When I’m working with someone who is grieving, there is always an initial period when they do not want to work through it – they need to feel the grief. (And this period may be short or so long that it’s not healthy – that has to be judged by how functional the person is.) In that first period of time, I do not attempt to direct their awareness away from the grief or to substitute something for grief – that may trigger that “resistance” (which is the source of all suffering according to Buddhism.)

(A side note about grief is that people will/can hold onto it as an honoring of their loved one – i.e. they grieve to prove they loved. They may feel that if they stop grieving it will somehow dishonor their loved one or mean that they didn’t really care. And here’s where psychological reframing can be quite helpful, and we help them find new says to “honor” the departed loved one that involve taking care of themselves. But I do find that often the person is not aware that is why they are holding onto their grief so tightly and so sometimes just that insight can be integral in helping people to let go just enough to focus in a more productive way.)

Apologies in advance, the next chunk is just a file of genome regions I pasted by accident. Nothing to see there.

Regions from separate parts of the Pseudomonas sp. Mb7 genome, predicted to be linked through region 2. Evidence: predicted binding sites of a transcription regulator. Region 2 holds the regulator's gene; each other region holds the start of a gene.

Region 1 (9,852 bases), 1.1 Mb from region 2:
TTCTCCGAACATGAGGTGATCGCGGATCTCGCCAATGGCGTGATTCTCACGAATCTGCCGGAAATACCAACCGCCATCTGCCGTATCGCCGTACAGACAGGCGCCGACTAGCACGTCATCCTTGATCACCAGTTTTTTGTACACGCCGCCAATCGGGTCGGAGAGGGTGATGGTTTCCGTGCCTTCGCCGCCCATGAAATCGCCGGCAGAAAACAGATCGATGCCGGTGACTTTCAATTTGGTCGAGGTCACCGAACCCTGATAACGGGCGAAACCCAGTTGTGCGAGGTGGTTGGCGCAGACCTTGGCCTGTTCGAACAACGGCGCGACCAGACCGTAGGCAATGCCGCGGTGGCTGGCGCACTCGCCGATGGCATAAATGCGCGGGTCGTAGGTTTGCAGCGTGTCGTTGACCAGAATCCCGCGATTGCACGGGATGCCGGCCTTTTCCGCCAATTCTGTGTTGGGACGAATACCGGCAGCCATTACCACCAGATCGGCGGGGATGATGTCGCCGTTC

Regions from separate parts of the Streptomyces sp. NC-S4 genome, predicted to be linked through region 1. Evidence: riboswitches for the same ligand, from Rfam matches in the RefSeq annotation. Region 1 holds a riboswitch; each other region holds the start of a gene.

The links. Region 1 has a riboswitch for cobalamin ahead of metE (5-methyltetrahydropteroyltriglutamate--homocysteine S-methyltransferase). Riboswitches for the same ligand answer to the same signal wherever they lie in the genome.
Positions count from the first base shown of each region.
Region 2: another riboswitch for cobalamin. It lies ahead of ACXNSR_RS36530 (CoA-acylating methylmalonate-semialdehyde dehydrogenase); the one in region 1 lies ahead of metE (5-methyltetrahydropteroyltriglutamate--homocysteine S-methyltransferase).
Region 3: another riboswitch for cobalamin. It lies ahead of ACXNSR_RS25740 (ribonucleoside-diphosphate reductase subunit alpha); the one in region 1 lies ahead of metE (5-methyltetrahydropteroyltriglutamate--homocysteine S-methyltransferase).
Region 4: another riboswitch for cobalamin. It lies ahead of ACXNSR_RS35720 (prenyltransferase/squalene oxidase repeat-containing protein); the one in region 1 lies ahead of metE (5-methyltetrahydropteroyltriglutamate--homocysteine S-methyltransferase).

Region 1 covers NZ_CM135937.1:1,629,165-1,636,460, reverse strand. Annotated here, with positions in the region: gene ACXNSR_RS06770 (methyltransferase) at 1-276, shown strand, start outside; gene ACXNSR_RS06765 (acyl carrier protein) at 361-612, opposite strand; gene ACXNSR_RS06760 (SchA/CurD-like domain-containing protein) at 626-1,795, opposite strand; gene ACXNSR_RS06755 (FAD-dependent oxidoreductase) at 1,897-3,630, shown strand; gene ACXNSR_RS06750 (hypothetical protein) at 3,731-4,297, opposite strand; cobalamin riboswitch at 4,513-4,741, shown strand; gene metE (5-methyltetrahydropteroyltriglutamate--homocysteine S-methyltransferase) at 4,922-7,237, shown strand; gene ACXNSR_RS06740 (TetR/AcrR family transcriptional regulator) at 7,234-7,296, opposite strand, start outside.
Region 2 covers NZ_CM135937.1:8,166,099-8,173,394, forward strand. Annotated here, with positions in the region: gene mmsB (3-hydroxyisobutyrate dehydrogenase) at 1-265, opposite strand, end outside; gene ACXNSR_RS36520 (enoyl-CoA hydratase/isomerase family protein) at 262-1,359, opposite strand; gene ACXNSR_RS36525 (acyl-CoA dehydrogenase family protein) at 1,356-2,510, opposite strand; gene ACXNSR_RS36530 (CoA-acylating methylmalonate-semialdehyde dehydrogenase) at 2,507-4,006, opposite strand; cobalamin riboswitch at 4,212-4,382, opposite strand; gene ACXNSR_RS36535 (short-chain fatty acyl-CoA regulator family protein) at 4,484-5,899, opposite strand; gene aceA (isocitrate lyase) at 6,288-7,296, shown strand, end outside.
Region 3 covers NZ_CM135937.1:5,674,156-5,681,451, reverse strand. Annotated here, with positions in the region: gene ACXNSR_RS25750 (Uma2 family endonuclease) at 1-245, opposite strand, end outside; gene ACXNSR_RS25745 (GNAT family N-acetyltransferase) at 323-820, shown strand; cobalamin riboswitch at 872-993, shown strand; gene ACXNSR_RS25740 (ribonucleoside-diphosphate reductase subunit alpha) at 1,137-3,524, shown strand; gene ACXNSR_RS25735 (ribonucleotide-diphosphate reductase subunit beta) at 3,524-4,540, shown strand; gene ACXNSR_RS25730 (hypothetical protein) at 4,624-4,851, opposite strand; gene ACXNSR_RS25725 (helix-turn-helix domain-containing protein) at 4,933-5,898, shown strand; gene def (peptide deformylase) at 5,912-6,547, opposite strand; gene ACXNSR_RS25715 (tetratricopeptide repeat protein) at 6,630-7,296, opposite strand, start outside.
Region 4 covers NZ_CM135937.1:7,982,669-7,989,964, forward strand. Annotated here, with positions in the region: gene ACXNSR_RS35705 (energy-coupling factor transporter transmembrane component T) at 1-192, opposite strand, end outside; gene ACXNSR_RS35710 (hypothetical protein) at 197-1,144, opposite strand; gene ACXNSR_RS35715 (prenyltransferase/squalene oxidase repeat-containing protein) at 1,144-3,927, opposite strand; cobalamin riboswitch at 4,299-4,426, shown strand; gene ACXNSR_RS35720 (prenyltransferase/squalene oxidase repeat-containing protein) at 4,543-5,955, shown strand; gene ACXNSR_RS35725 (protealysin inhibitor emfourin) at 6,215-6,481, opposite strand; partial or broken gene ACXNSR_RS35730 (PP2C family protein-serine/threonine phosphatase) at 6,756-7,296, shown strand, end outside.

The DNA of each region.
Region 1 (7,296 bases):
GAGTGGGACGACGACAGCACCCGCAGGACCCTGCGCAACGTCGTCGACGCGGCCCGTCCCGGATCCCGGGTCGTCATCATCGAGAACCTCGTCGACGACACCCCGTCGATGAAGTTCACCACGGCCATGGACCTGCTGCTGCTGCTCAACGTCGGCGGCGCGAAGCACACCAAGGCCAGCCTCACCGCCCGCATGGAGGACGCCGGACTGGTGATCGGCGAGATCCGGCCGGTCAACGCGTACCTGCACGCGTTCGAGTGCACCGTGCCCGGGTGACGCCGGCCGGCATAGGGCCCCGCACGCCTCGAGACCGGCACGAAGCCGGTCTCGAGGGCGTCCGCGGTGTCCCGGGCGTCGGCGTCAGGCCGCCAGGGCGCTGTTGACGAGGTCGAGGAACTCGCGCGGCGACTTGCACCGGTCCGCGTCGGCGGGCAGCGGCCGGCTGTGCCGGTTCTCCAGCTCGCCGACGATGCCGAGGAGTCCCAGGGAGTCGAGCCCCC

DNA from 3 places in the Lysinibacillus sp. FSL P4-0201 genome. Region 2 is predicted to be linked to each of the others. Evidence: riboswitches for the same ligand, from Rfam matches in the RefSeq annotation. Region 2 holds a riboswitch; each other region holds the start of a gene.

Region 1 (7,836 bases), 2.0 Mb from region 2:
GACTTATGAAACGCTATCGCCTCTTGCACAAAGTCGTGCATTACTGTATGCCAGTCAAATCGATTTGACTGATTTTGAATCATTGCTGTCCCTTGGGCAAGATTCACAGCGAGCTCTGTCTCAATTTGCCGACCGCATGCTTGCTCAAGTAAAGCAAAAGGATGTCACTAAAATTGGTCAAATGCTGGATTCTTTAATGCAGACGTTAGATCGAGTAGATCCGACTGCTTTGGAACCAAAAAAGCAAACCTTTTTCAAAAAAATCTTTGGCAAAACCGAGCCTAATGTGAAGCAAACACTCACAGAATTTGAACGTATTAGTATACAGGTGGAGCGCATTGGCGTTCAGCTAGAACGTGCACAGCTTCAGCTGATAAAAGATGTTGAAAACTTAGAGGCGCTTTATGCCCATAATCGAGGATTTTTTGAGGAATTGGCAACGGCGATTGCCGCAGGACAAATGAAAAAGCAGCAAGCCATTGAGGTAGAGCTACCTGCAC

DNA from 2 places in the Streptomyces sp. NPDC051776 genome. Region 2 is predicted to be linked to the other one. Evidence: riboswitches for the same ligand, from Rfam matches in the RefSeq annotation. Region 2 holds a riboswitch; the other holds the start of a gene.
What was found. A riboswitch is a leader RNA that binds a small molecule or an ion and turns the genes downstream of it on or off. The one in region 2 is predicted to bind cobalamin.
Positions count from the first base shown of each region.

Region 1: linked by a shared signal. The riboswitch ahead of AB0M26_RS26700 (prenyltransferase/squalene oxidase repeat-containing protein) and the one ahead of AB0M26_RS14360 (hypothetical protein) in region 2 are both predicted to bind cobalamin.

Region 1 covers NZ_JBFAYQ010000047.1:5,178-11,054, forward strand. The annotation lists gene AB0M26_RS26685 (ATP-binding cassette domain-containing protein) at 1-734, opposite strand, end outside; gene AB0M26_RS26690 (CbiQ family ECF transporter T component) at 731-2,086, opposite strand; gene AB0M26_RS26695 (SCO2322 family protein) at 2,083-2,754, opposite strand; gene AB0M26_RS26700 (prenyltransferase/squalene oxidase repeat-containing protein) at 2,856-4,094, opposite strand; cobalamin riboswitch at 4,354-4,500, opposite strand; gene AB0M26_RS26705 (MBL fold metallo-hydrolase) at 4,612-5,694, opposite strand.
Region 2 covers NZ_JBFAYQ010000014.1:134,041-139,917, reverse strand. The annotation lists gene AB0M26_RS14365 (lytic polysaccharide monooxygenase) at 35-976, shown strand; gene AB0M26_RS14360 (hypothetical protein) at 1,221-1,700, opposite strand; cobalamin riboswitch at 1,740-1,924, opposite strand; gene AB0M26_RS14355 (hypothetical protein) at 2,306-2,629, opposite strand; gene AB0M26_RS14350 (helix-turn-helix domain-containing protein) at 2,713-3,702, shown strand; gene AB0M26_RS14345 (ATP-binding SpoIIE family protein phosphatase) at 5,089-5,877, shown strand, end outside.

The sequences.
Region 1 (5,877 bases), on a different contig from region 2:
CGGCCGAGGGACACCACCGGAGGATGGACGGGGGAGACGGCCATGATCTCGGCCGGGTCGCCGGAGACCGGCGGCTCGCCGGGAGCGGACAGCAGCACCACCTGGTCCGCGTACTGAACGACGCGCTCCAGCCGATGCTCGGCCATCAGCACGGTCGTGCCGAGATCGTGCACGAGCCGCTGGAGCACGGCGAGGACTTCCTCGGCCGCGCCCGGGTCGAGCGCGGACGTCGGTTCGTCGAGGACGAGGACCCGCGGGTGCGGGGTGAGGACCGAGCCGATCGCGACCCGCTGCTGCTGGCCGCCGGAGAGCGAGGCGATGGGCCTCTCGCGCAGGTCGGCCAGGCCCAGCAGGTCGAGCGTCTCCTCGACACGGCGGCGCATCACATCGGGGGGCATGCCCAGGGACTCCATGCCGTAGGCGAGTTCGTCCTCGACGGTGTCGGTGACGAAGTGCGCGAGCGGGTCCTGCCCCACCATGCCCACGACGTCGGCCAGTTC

In any event, the process of tuning into one’s emotional experience in body & mind with discrimination & acceptance is key.

So, with skilled guidance, one can delve into exactly what one is feeling in his/her body – and usually we also discover love, joy, and maybe anger or fear – it’s not just sadness. Really tuning into and discriminating those different strands of experience is quite empowering and brings one more fully into the richness of the present moment – so that one can feel the grief + all the other flavors present fully, with acceptance, and then, the natural shift will take place – that takes place with everything – i.e. everything that arises will pass away.